Wednesday, February 1, 2006

ANNAPOLIS (AP) — The state does not have time before the 2006 elections to equip electronic voting machines with printers that make a paper record so voters can confirm that their ballots were recorded accurately, Maryland lawmakers were told yesterday.

“I don’t see how it would be possible,” Donald F. Norris, professor of public policy at the University of Maryland at Baltimore County, said during a hearing on the machines before the House Ways and Means Committee.

Mr. Norris directed a study commissioned by the State Board of Elections to look into the possibility of adding equipment to the Diebold touch-screen machines to provide a paper trail.

The university was asked to test seven systems that could be added to machines, but only four manufacturers provided machines for the study.

Mr. Norris said all four systems are prototypes and are not commercially available. Even if they were available on the market, he said, he doesn’t think it would be possible to solicit bids, buy the equipment, add it to the existing machines and train election administrators before the September primary election.



The Diebold machines have been under attack in Maryland and across the country. Critics say the machines can be manipulated easily and the results can’t be trusted to reflect the way voters cast their ballots.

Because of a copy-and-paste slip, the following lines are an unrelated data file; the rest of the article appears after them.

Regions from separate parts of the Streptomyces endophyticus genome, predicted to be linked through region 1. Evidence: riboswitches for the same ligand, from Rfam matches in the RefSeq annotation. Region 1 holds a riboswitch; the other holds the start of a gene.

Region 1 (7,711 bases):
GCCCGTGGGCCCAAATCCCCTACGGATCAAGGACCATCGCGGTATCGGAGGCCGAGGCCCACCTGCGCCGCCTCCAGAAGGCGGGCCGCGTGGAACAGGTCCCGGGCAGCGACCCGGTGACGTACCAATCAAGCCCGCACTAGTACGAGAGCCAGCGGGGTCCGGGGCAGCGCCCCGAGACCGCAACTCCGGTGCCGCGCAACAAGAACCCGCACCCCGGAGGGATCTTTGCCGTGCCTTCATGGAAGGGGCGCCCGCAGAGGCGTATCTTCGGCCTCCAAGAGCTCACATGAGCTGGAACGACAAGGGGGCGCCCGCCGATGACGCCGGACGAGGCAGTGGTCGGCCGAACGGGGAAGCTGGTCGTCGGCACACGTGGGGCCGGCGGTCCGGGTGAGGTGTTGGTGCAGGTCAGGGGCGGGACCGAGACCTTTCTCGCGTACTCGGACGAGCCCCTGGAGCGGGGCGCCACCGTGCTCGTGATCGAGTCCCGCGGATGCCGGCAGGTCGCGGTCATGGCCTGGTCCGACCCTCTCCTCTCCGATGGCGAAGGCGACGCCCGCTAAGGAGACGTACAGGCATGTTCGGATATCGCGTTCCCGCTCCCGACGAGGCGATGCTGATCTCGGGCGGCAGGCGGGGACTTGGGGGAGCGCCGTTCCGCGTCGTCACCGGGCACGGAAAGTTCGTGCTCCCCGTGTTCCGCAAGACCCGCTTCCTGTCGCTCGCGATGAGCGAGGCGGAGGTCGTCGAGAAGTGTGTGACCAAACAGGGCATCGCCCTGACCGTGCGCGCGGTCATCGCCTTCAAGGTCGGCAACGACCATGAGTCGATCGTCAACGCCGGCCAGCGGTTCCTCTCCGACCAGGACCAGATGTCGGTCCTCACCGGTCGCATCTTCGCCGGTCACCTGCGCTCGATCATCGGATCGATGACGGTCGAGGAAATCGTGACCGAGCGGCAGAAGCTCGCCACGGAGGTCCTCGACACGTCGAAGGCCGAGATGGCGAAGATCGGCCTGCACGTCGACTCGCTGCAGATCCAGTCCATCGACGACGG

The Ways and Means Committee is considering legislation to require a paper trail that will assure Marylanders their votes are recorded accurately and allow for recounts in contested elections.

Delegate Sheila E. Hixson, Montgomery Democrat and chairman of the committee, said the committee will continue to look at options for a verifiable voting system despite the conclusions of the Norris report.

“It won’t stop us from going forward,” she said.

Delegate Nancy J. King, Montgomery Democrat, said she was disappointed with the presentations by Mr. Norris and Paul S. Herrnson, a University of Maryland professor who led a second study that looked at how difficult it would be for voters to use the machines if a paper trail is incorporated into the Diebold machines.

“The cry from my constituents is that they want something done by September,” she said.

Mr. Norris said he recently completed a survey of 800 voters to test their feelings about the Diebold machines. Although results are still being analyzed, the study “does not appear to support the notion that there is widespread mistrust of the system,” he said.

Critics of the Diebold machines questioned the value of the two studies because the election board, which has defended the accuracy and reliability of the machines, decided which systems for providing a paper trail would be studied.

“That’s intolerable,” said Robert Ferraro, a co-founder of the Takoma Park-based TrueVoteMD, which has been in the forefront of the campaign against continued use of touch-screen machines that do not maintain a paper record of each ballot.

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